After three years of homelessness and struggling with addiction, Alicia and Roland walked through the doorway of their new apartment, looked at each other and said, “Is this really ours?”
“A place to call ‘home’ is fantastic, but it’s so much more than that,” Alicia and Roland explain. “We have a sense of pride, and our relationships are better because friends and family can visit,” said Alicia. “Our health is good,” Roland added, “because we have a healthier lifestyle, and we found out we really enjoy cooking together!”
Connecting to services through CCEH’s Resource Center started Alicia and Roland on their path to recovery and independence.
“We feel safe and happy, and we are so grateful,” Alicia and Roland want you to know, and they admit that they don’t know if they’d be alive today without the support they received from CCEH.
Housing First Concord is the permanent supportive housing program of the Concord Coalition to End Homelessness for individuals who have struggled with “chronic” homelessness. This means that the individual has been homeless for over a year, and also has some kind of disability (physical, developmental, mental health, substance use disorder, or a combination).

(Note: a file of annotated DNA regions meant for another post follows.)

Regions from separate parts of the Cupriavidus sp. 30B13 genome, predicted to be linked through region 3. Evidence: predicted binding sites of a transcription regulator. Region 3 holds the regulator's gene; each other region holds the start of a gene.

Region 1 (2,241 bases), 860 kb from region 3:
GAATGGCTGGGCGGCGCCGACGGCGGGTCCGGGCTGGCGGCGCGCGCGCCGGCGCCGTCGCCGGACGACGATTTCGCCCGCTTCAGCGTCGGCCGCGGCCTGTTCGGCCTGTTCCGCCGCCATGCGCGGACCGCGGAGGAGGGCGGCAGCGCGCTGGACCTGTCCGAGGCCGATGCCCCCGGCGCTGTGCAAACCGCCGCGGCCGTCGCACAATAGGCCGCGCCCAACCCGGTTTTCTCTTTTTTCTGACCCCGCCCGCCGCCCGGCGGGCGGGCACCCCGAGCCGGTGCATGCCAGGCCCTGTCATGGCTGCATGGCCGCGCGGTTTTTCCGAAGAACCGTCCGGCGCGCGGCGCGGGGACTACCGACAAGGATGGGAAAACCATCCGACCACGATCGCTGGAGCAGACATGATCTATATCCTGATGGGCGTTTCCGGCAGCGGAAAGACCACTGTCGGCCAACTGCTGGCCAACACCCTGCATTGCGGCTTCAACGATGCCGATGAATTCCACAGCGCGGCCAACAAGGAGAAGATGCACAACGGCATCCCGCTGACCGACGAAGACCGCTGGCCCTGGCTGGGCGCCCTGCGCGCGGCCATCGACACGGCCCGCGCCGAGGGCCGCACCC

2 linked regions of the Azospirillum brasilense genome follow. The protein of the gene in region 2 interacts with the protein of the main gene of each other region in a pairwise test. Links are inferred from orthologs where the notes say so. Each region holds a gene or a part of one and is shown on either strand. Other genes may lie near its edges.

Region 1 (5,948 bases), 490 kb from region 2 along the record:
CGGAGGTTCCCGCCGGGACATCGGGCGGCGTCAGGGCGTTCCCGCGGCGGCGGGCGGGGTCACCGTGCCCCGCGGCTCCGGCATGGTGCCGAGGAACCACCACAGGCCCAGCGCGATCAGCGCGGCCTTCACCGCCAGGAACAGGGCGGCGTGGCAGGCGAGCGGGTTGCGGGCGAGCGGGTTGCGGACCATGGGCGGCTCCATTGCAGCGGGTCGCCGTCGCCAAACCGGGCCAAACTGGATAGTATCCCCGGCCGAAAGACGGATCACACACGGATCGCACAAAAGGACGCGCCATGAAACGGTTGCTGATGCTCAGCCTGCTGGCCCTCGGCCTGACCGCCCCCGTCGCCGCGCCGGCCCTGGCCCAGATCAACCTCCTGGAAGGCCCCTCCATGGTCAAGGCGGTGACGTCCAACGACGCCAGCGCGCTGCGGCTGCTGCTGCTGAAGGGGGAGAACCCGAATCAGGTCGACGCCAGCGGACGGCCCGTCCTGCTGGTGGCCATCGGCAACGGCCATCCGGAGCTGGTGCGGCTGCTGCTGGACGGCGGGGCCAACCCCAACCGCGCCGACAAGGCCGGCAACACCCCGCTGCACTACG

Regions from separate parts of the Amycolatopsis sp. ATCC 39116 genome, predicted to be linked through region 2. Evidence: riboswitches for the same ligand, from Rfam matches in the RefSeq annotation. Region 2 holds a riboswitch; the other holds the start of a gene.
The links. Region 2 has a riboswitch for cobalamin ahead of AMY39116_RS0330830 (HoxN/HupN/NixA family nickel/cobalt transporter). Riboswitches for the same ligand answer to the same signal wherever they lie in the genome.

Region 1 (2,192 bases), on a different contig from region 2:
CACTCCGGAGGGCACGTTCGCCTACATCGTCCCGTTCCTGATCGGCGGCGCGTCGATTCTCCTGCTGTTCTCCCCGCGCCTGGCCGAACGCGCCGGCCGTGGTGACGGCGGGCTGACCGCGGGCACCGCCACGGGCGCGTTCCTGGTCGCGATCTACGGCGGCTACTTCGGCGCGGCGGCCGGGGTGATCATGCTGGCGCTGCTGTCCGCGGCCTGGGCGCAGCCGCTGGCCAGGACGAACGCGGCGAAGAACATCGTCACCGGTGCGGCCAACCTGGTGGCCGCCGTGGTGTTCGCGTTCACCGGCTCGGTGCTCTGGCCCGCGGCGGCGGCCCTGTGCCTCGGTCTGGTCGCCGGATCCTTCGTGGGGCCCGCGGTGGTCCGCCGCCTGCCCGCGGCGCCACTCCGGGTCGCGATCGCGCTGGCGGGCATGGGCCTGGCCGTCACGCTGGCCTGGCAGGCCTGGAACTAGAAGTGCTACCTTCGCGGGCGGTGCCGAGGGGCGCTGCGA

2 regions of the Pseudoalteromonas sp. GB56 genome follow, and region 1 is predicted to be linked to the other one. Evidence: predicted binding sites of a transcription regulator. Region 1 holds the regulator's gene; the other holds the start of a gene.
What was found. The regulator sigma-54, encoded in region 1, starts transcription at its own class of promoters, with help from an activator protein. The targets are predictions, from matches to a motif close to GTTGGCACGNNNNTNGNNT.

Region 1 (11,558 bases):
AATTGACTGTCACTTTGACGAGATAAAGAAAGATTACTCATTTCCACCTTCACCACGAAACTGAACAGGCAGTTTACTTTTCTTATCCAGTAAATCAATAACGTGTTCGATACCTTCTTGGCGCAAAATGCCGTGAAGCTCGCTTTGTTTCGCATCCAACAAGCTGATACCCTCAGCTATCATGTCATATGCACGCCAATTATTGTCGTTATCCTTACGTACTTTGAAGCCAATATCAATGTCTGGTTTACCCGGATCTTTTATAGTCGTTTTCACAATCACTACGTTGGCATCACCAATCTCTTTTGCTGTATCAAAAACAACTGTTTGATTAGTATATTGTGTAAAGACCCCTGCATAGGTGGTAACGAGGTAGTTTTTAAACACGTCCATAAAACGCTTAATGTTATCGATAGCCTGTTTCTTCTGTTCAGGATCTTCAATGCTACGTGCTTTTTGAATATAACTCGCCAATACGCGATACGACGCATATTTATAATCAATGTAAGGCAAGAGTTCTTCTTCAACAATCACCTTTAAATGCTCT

We provide a rental subsidy so that the participant can afford an apartment in the community. We also provide intensive, on-going caseworker support to the participant to make the transition to being stably housed, and to address other participant-driven goals as they are ready.
Currently, Housing First Concord can accommodate approximately fifteen people, but we are seeking opportunities to expand the program.
What Does “Housing First” Mean?
“Housing First” is a nation-wide model for ending homelessness that is centered on the belief that everyone can achieve stability in permanent housing directly from homelessness, and that stable housing is the foundation for achieving other health or social services goals.
People who are chronically homeless often make extensive use of public services, such as shelters, hospitals, emergency rooms, jails and prisons, all at great cost to the community. Permanent supportive housing leads to decreased use of all these public services, which saves money for the community. At the same time, it increases the health and wellbeing of those served. Housing First works for the individuals and their communities.
Providing housing and caseworker support can cost LESS than having a person remain on the streets!
It has been estimated that an individual experiencing chronic homelessness can cost the community between $30,000- $50,000 per year.* It costs approximately $12,000-$15,000 to provide an individual with housing and support through Housing First Concord.